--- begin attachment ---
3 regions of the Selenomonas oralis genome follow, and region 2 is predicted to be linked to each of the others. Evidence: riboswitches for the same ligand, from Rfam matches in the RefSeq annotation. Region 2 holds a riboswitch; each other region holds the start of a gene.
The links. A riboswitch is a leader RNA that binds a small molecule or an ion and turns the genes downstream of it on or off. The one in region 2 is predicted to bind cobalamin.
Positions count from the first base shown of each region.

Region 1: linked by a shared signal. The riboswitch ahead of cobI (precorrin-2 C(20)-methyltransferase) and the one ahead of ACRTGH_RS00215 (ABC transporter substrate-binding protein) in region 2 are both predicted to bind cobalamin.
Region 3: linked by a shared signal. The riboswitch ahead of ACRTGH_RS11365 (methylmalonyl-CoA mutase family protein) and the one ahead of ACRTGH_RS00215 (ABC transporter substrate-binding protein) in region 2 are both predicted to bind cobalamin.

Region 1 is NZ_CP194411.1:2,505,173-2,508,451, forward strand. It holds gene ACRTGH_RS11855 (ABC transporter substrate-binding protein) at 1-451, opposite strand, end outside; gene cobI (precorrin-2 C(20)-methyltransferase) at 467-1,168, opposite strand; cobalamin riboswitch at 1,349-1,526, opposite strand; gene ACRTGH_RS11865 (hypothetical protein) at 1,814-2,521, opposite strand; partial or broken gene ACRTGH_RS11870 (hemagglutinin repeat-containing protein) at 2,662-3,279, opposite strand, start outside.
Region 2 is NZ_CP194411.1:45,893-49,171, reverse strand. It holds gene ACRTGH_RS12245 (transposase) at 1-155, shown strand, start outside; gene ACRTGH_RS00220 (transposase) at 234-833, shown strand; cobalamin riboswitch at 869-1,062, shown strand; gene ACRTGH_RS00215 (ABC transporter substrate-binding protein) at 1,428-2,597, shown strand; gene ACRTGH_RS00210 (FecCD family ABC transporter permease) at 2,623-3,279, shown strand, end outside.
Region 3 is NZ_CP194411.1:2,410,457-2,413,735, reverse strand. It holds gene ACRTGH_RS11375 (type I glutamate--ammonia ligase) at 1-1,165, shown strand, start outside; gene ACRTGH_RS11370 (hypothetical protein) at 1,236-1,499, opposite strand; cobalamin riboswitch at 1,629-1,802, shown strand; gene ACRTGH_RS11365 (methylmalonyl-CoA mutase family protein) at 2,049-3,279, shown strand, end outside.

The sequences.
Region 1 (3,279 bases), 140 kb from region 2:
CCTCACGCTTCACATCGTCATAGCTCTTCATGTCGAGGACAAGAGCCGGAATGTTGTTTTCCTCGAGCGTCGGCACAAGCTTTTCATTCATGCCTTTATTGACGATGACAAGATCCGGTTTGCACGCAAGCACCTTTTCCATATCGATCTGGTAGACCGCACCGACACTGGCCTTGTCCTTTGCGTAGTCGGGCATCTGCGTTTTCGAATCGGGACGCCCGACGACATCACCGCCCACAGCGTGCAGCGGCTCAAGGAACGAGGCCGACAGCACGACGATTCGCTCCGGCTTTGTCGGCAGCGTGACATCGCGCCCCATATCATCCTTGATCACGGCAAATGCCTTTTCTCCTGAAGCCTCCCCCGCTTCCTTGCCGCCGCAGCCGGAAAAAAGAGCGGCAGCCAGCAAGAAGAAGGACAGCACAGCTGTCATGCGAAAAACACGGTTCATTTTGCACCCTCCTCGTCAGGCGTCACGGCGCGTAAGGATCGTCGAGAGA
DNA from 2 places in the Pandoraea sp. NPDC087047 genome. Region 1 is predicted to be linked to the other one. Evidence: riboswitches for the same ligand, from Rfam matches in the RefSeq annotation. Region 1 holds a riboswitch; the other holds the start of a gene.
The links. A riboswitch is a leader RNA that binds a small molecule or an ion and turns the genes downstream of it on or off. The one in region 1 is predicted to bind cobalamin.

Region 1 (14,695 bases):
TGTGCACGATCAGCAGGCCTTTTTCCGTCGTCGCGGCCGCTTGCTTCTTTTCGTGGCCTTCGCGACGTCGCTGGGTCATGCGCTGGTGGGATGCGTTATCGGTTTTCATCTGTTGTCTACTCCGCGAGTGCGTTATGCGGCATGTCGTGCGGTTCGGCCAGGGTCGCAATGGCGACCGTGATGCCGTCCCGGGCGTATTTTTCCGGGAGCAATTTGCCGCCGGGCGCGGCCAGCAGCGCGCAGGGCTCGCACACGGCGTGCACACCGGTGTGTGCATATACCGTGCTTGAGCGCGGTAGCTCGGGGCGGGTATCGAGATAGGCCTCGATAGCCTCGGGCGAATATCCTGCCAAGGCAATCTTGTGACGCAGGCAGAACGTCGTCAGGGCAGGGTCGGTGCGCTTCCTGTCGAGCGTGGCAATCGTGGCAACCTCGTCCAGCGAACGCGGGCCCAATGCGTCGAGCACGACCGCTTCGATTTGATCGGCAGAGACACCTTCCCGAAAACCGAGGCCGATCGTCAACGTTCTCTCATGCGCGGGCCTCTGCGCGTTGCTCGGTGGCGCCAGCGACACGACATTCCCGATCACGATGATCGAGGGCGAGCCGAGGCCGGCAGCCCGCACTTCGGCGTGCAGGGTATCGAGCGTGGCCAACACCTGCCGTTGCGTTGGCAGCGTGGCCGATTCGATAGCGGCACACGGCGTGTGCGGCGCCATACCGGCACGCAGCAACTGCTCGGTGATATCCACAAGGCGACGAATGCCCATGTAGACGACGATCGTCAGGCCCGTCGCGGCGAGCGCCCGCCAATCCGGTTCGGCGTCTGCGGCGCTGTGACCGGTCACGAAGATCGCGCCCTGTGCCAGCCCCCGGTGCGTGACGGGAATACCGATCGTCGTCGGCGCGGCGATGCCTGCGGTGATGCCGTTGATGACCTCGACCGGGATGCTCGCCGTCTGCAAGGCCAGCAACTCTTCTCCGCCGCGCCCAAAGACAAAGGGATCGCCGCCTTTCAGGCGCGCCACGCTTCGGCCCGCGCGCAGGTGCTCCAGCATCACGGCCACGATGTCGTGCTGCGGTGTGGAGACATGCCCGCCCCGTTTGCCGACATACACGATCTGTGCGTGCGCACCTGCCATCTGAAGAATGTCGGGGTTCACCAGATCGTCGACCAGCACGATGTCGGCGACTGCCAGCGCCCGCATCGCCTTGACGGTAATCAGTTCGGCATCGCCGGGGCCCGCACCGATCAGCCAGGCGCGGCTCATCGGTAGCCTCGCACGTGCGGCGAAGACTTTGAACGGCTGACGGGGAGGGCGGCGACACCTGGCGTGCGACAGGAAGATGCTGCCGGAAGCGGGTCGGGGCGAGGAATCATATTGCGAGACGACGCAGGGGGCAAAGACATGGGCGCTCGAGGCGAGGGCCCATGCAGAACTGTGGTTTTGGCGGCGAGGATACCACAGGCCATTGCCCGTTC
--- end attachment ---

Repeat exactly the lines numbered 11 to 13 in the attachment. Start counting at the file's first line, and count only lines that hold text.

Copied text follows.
CCTCACGCTTCACATCGTCATAGCTCTTCATGTCGAGGACAAGAGCCGGAATGTTGTTTTCCTCGAGCGTCGGCACAAGCTTTTCATTCATGCCTTTATTGACGATGACAAGATCCGGTTTGCACGCAAGCACCTTTTCCATATCGATCTGGTAGACCGCACCGACACTGGCCTTGTCCTTTGCGTAGTCGGGCATCTGCGTTTTCGAATCGGGACGCCCGACGACATCACCGCCCACAGCGTGCAGCGGCTCAAGGAACGAGGCCGACAGCACGACGATTCGCTCCGGCTTTGTCGGCAGCGTGACATCGCGCCCCATATCATCCTTGATCACGGCAAATGCCTTTTCTCCTGAAGCCTCCCCCGCTTCCTTGCCGCCGCAGCCGGAAAAAAGAGCGGCAGCCAGCAAGAAGAAGGACAGCACAGCTGTCATGCGAAAAACACGGTTCATTTTGCACCCTCCTCGTCAGGCGTCACGGCGCGTAAGGATCGTCGAGAGA
DNA from 2 places in the Pandoraea sp. NPDC087047 genome. Region 1 is predicted to be linked to the other one. Evidence: riboswitches for the same ligand, from Rfam matches in the RefSeq annotation. Region 1 holds a riboswitch; the other holds the start of a gene.
The links. A riboswitch is a leader RNA that binds a small molecule or an ion and turns the genes downstream of it on or off. The one in region 1 is predicted to bind cobalamin.